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One of the first things you see when you arrive at the airport in Conakry is a poster of General Sekouba Konate, wearing fatigues, sunglasses and a red beret.
Drive into the city, and interspersed among the campaign billboards that cover the sides of major roadways, you’ll see more Konate posters – including one bearing the words “Sentinel de la Paix”, bringer of peace.
It seems appropriate to pay homage to the leader of Guinea’s military junta, who surprised many Guineans and much of the world for pushing hard to transfer his power to a civilian through free and fair elections – something the West African state has never experienced before.
“I don’t know of another soldier in Guinea who would have done that,” said General Ibrahim Balde, the head of Guinea’s national guard and election security forces during an interview last week. “What he has given the country is a real gift.”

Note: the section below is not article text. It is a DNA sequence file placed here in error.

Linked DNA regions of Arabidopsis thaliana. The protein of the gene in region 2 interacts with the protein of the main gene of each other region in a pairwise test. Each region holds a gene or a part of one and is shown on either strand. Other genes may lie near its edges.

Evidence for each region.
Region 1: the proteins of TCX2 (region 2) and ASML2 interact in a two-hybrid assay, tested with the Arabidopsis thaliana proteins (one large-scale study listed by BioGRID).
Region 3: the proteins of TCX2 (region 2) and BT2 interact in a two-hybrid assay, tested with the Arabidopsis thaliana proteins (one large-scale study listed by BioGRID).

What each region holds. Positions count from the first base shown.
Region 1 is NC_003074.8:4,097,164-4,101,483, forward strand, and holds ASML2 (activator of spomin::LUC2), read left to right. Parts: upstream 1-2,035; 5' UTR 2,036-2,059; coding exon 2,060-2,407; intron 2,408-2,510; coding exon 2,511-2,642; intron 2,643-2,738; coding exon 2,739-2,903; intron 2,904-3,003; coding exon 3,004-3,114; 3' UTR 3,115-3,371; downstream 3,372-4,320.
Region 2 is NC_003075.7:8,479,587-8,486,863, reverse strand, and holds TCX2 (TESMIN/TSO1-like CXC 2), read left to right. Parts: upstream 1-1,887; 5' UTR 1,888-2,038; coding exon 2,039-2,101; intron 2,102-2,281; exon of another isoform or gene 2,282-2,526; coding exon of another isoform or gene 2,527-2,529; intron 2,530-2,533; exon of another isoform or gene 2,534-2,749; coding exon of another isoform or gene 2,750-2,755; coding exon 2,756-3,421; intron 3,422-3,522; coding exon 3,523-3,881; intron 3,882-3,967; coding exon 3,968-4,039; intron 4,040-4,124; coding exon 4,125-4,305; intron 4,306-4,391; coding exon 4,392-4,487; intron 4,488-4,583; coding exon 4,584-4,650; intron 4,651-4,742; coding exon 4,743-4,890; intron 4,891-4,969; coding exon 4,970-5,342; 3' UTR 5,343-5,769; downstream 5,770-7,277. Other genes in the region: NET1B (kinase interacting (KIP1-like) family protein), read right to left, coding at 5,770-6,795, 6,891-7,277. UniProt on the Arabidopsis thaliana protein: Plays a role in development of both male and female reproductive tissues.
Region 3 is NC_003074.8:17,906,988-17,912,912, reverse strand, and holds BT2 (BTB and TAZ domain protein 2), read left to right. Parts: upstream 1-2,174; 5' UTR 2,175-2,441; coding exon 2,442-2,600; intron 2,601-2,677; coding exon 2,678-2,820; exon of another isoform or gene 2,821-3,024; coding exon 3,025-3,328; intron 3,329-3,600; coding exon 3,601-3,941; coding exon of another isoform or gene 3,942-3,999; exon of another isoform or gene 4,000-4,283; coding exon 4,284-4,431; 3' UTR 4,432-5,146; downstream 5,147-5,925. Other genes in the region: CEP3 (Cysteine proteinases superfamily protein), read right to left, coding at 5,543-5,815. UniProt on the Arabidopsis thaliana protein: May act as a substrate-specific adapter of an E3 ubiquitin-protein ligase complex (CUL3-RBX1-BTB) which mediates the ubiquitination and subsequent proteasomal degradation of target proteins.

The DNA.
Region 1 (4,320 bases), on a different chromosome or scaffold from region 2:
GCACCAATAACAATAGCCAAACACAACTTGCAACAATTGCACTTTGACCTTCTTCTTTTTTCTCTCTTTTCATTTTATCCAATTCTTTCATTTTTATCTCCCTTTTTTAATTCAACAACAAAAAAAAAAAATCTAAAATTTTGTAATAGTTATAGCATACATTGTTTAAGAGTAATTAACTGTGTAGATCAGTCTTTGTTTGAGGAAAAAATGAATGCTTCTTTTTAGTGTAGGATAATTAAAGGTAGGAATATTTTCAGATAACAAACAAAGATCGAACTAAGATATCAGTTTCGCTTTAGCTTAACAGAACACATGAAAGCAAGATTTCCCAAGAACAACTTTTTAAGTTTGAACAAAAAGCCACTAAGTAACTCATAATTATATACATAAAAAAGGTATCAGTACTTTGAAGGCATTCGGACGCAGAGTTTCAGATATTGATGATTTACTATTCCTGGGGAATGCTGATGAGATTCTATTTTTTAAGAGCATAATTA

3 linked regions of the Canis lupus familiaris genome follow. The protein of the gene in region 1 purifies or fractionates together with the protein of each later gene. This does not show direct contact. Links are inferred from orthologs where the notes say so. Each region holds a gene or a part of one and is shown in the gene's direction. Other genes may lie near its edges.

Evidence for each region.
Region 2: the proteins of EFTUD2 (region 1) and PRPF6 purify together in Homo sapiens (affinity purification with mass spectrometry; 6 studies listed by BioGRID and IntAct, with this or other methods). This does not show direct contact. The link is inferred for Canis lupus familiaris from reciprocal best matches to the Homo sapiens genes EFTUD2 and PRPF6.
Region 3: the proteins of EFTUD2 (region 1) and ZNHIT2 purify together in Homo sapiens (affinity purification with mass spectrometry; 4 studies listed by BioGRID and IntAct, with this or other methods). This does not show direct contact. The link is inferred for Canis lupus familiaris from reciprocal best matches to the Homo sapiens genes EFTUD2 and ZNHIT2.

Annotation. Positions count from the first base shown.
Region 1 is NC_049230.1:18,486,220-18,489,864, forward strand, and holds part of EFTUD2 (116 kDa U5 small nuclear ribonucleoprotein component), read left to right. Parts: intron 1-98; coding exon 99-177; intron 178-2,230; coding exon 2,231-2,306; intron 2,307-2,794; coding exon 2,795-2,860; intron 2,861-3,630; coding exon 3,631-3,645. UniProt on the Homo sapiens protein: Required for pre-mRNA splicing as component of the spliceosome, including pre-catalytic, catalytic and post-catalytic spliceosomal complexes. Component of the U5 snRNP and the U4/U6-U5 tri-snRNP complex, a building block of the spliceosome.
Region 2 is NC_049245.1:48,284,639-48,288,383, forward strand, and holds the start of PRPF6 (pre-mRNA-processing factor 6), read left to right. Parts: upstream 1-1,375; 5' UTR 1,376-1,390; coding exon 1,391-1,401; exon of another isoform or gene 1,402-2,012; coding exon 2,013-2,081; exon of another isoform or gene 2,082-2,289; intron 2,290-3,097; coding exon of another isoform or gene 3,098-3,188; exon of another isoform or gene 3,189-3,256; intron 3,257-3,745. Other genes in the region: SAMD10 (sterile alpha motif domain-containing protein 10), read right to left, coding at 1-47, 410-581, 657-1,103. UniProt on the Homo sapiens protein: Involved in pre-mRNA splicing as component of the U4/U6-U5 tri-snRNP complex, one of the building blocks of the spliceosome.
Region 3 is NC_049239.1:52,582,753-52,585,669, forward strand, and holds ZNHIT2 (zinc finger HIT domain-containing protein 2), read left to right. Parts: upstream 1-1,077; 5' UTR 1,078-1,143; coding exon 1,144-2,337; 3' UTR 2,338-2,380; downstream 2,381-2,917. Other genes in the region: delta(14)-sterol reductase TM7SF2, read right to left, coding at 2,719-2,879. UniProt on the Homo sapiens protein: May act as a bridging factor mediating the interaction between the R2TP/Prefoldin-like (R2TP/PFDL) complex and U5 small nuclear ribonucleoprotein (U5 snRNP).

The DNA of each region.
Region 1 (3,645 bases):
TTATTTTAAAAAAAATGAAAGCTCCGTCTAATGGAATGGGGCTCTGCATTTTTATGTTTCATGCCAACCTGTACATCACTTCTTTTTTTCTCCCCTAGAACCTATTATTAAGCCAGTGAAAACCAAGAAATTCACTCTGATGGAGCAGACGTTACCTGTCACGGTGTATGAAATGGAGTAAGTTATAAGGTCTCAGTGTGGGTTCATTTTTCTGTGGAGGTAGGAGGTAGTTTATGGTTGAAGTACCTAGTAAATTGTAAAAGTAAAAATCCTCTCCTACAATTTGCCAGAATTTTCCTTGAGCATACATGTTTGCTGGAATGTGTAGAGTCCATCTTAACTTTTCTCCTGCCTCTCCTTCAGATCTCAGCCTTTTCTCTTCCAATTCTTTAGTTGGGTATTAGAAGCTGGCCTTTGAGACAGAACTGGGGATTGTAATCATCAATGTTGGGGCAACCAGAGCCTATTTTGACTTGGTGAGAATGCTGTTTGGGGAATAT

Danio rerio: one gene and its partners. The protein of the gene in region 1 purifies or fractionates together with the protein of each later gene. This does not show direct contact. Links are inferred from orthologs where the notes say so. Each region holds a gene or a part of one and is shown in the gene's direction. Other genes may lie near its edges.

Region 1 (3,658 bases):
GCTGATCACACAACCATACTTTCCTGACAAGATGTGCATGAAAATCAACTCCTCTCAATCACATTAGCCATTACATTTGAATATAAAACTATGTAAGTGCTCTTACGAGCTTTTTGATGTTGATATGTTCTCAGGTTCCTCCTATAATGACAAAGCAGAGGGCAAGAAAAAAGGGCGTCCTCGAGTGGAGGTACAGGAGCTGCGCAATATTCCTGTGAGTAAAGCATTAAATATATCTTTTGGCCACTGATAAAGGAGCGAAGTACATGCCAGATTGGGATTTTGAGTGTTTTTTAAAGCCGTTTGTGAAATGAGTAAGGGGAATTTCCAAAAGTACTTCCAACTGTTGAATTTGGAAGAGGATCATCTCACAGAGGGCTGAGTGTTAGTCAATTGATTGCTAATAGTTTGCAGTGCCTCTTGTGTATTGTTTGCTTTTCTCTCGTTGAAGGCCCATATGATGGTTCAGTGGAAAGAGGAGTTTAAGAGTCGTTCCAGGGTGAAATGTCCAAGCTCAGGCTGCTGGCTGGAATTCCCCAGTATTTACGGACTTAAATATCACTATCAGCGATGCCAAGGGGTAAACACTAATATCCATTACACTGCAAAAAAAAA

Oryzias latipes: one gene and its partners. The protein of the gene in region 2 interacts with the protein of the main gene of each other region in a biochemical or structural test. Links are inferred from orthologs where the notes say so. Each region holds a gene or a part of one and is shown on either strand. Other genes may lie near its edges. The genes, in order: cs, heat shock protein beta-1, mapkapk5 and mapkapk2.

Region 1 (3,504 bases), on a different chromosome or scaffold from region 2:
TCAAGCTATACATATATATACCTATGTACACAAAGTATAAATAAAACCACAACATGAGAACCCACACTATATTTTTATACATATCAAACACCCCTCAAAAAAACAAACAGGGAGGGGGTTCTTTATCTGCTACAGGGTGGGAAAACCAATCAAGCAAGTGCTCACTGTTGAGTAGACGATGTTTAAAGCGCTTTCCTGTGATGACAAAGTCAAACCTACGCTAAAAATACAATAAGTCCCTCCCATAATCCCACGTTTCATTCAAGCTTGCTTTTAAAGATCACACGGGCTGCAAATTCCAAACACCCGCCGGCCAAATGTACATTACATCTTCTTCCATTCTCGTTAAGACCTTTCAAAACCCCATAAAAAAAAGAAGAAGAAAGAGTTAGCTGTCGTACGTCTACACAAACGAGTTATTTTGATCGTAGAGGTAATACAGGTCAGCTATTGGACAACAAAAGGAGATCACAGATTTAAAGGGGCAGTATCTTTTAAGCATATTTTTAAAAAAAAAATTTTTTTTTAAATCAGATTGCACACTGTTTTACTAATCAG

from Global News Journal:
Fifteen years ago this month, Guinea’s late ruler Lansana Conte made clear what form democracy would take under his rule.
We answered a summons to a late night news conference to hear the result of his first multiparty election, speeding through silent streets where armoured vehicles waited in the shadows. The interior minister announced that ballots from the east, the opposition’s stronghold, had been cancelled because of irregularities. Conte had therefore won 50.93 percent of the vote. There was no need for a run-off because he had an absolute majority.